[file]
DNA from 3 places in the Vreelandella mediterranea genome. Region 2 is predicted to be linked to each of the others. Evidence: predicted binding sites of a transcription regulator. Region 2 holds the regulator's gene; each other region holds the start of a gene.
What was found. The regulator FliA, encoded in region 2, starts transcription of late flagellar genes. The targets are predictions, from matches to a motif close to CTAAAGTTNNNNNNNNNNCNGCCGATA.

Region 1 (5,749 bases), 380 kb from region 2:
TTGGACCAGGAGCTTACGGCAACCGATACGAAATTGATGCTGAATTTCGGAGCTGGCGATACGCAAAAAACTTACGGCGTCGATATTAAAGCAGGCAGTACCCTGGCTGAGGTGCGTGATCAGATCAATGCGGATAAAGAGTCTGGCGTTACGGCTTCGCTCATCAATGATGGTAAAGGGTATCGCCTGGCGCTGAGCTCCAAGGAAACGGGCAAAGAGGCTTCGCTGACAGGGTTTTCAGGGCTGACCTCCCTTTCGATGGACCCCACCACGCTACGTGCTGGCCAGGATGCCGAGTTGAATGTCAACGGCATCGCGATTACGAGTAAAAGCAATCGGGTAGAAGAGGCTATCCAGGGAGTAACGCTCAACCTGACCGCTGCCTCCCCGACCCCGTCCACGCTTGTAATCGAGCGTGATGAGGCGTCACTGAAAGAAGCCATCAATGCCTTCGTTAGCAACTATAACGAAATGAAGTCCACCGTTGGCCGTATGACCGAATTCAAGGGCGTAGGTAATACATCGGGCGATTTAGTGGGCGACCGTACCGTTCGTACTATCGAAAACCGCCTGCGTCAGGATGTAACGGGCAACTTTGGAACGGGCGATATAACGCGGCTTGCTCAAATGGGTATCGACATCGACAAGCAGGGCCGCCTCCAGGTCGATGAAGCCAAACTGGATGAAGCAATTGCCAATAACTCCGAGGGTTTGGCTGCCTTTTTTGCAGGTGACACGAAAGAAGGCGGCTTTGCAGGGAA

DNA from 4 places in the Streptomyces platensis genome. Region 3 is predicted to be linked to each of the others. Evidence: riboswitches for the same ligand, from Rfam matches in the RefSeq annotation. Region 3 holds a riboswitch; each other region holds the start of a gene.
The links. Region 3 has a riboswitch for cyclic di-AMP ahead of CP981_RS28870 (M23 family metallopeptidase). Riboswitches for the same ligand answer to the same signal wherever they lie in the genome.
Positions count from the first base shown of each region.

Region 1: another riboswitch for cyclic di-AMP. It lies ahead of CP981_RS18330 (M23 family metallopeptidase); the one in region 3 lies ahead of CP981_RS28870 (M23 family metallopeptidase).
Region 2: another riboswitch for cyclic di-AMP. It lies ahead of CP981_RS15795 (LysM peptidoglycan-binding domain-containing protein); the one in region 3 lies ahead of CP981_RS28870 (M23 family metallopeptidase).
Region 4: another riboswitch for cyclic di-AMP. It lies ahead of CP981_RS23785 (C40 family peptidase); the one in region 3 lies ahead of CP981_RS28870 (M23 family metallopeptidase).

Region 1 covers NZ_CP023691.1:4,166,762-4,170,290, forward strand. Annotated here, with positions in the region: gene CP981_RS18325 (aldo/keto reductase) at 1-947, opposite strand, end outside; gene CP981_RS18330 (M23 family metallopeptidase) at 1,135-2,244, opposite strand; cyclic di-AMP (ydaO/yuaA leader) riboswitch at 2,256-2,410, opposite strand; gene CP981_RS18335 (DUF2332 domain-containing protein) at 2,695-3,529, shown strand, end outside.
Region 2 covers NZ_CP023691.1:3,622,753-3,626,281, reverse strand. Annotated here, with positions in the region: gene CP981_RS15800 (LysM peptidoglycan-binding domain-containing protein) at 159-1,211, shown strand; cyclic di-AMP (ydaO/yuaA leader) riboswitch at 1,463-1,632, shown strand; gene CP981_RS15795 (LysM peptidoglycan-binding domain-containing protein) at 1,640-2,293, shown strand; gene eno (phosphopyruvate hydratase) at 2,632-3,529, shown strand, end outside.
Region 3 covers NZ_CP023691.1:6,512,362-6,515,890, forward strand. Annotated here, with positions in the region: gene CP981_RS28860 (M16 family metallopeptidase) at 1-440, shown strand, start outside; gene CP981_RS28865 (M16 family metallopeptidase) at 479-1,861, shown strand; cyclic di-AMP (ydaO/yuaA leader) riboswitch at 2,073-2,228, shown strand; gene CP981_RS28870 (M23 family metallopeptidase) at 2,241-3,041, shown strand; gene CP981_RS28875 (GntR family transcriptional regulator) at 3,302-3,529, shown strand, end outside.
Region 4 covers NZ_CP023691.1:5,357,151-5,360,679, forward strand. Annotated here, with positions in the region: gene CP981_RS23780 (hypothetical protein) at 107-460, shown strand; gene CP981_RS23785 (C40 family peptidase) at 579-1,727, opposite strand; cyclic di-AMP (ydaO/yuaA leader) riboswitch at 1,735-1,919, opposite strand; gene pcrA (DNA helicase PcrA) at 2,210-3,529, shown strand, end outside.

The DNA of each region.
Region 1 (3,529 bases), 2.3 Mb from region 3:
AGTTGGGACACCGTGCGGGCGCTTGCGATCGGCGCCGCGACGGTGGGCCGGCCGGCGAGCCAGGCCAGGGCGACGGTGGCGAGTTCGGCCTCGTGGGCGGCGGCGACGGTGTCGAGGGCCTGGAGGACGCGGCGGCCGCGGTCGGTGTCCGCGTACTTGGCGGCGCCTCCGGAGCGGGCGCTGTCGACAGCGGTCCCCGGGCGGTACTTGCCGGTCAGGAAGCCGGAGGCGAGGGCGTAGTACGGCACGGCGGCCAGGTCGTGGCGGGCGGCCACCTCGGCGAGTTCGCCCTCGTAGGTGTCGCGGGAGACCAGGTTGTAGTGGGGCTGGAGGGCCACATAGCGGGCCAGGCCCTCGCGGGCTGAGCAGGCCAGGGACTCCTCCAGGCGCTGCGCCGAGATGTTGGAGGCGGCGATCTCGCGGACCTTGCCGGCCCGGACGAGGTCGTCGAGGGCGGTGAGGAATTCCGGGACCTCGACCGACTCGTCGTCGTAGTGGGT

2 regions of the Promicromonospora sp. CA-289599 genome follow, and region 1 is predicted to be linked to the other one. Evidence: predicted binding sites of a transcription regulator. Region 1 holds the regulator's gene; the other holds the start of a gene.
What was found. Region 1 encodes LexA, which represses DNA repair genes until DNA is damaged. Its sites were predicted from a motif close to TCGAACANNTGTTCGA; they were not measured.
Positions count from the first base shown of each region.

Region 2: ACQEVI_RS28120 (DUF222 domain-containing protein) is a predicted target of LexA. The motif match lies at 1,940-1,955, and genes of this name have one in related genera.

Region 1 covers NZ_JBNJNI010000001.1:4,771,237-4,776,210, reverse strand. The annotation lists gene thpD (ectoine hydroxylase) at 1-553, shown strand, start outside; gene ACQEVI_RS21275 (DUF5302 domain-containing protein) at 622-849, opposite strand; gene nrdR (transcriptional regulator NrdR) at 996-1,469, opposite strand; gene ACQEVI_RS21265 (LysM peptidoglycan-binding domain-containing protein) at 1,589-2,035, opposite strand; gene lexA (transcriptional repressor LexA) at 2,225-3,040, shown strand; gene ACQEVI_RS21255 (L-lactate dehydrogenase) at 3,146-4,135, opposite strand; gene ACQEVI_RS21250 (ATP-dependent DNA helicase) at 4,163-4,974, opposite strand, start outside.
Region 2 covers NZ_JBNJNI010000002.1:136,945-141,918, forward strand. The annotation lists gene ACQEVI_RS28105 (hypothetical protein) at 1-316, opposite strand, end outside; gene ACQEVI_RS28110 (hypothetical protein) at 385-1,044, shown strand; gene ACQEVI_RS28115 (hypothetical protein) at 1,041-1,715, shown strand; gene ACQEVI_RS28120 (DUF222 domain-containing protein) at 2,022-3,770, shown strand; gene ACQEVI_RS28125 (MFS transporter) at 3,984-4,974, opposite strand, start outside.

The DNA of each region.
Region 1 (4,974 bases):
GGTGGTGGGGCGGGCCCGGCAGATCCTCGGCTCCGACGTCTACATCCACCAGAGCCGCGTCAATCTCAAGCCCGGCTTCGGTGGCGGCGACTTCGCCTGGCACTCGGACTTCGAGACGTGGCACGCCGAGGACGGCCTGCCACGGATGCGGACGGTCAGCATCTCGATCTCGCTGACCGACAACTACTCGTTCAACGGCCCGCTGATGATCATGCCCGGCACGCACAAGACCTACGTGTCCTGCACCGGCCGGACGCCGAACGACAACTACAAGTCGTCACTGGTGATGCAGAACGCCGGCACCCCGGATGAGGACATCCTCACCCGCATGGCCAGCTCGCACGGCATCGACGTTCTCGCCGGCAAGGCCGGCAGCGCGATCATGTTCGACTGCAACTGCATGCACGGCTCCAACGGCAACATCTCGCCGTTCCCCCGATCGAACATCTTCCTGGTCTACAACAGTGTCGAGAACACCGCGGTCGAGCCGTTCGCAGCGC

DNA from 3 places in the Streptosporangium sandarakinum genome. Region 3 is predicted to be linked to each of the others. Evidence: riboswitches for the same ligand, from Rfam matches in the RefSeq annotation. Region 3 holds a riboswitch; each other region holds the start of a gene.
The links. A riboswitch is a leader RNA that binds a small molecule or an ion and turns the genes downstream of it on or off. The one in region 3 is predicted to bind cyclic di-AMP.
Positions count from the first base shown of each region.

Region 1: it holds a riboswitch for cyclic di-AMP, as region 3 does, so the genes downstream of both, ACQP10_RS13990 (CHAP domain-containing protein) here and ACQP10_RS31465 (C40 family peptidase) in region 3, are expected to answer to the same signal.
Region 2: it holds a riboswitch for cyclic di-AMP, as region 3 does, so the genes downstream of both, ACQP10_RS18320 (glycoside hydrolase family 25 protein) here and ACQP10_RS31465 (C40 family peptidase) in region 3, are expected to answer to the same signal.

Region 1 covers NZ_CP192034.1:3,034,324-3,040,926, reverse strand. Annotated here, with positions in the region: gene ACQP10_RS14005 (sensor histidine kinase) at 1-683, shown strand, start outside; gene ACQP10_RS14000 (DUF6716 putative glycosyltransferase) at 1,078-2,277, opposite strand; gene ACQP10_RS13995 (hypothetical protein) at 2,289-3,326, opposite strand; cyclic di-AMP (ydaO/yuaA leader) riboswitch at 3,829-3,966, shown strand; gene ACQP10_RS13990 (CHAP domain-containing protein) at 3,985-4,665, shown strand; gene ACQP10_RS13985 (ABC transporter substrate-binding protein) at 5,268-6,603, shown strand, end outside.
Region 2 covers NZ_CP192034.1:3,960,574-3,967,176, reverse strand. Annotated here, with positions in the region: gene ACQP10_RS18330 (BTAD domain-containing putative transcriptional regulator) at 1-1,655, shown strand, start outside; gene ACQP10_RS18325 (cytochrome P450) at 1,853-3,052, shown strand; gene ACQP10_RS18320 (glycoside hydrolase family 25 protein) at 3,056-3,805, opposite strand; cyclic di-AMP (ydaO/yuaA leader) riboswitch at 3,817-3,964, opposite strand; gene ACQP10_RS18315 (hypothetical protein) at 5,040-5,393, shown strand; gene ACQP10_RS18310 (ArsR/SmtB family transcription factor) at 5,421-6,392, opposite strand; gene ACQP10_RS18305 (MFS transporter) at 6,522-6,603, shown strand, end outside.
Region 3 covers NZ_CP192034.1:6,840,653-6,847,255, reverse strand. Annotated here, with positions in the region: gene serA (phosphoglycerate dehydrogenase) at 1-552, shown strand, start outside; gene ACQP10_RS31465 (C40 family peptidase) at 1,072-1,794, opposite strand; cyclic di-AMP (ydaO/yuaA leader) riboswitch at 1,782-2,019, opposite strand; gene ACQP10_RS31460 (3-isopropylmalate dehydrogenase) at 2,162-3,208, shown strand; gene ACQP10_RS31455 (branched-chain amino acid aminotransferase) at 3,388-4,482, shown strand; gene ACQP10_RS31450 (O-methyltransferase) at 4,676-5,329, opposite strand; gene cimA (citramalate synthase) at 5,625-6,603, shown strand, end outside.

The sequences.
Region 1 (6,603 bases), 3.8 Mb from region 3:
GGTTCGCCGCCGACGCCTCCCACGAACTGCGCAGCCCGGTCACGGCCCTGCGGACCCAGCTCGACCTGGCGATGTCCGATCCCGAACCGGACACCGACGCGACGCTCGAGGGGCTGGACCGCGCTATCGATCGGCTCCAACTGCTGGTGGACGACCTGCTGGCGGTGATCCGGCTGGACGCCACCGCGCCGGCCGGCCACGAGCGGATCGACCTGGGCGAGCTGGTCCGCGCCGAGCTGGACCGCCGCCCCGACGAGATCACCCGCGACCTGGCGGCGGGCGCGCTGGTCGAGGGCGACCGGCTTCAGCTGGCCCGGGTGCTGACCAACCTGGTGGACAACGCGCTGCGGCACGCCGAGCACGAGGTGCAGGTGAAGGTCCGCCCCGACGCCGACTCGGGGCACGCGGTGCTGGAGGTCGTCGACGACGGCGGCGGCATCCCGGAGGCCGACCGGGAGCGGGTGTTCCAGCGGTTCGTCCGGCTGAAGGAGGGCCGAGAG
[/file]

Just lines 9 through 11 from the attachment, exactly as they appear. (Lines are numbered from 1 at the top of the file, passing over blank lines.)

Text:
Region 2: another riboswitch for cyclic di-AMP. It lies ahead of CP981_RS15795 (LysM peptidoglycan-binding domain-containing protein); the one in region 3 lies ahead of CP981_RS28870 (M23 family metallopeptidase).
Region 4: another riboswitch for cyclic di-AMP. It lies ahead of CP981_RS23785 (C40 family peptidase); the one in region 3 lies ahead of CP981_RS28870 (M23 family metallopeptidase).

Region 1 covers NZ_CP023691.1:4,166,762-4,170,290, forward strand. Annotated here, with positions in the region: gene CP981_RS18325 (aldo/keto reductase) at 1-947, opposite strand, end outside; gene CP981_RS18330 (M23 family metallopeptidase) at 1,135-2,244, opposite strand; cyclic di-AMP (ydaO/yuaA leader) riboswitch at 2,256-2,410, opposite strand; gene CP981_RS18335 (DUF2332 domain-containing protein) at 2,695-3,529, shown strand, end outside.